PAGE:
7 more Texas high school athletes test positive for steroids

Posted on Apr 17, 2009 in Health & Wellness

03:44 PM CST on Friday, February 20, 2009
Associated Press

AUSTIN, Texas – The second round of steroid testing for Texas high school athletes found only seven positive results in nearly 19,000 tests, about the same outcome as the program’s debut last year.

The latest results, released by the University Interscholastic League on Friday, came from random tests on male and female athletes from September through December.

The initial round of testing in the nation’s largest high school screening program found only four cases of steroid use in 10,000 athletes. With such tiny numbers, some state lawmakers have questioned the value of the $6 million program. Gov. Rick Perry, a Republican, has suggested it may need to be scaled down.

A spokesman for Texas Lt. Gov. David Dewhurst, a Republican who pushed the plan through the Legislature in 2007, said the few numbers of positive tests show the program “is clearly working as a deterrent.”

“The lieutenant governor believes the program is working as intended to keep young people from destroying their bodies and their lives by using steroids,” spokesman Rich Parsons said.

Texas, New Jersey and Illinois are the only states testing high school athletes for steroids and the Texas program is by far the biggest, aiming to test up to 50,000 by the end of the school year.

Florida recently decided to scrap its smaller program with one steroid user caught in 600 tests. State officials said they couldn’t justify the $100,000 cost in a tough economy.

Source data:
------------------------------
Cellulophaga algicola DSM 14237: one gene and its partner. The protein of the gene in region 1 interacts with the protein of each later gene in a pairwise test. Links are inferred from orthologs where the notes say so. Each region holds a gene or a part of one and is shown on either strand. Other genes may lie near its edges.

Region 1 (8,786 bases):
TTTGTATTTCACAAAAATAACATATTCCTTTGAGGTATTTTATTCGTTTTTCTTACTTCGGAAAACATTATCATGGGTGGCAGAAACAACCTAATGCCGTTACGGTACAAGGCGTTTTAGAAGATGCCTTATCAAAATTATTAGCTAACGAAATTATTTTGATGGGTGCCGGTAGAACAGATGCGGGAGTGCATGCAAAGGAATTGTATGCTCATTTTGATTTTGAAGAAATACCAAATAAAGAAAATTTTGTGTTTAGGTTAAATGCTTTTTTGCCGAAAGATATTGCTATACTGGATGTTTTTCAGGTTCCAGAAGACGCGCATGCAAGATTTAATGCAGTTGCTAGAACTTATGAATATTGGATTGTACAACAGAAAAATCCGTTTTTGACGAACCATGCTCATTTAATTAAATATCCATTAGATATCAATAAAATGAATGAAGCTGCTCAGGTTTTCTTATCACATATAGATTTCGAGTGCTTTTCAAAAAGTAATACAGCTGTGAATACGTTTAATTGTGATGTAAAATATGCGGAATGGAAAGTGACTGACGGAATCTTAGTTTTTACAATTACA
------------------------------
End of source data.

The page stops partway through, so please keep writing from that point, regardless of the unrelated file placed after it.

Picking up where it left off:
Texas state Sen. Dan Patrick, a Houston Republican, had previously criticized Texas program as a “colossal waste of taxpayer money.” His office declined comment on the results released Friday.

The Texas program is supported by prominent testing advocate Don Hooton, whose 17-year-old son Taylor committed suicide while battling depression doctors believe was brought on by steroid use.

Hooton, who has testified before Congress on the dangers of steroid use, said testing is designed to prevent drug use, not to measure how many kids are doing it.

The small number of athletes caught should not discourage more testing, he said. It could be geared more toward sports that are known to draw users such as football, baseball and softball.

“They don’t stop testing Olympic athletes just because most of them don’t test positive,” Hooton said.

Testing is conducted by the National Center for Drug Free Sport, which also tests athletes for the NCAA. Athletes from all sports are eligible, but testing last fall was tilted heavily toward football.

Along with the seven confirmed cases of steroid use in the most recent round, 10 more students require more testing because their tests showed elevated testosterone levels, the report said.

Another 48 were deemed “protocol violations” because the students either refused to provide a urine sample or had unexcused absences the day they were selected for testing.

Of the 18,817 tests, 4,535 were football players. Females were tested most often in volleyball (1,089). A positive test brings a 30-day suspension from play for the first offense.

The most common substance found in the seven positive tests were metabolites of boldenone, an anabolic steroid. It was found in four cases.

All of the athletes testing positive were males. Five were identified as football players and one played football and also participated in track and field. The seventh played baseball and golf.

The seven positive tests were four juniors, two seniors and one sophomore. Six were in Class 5A, the highest division of competition, and the seventh was in Class 4A.

Freshman and sophomores were tested most often, with 11,386 exams.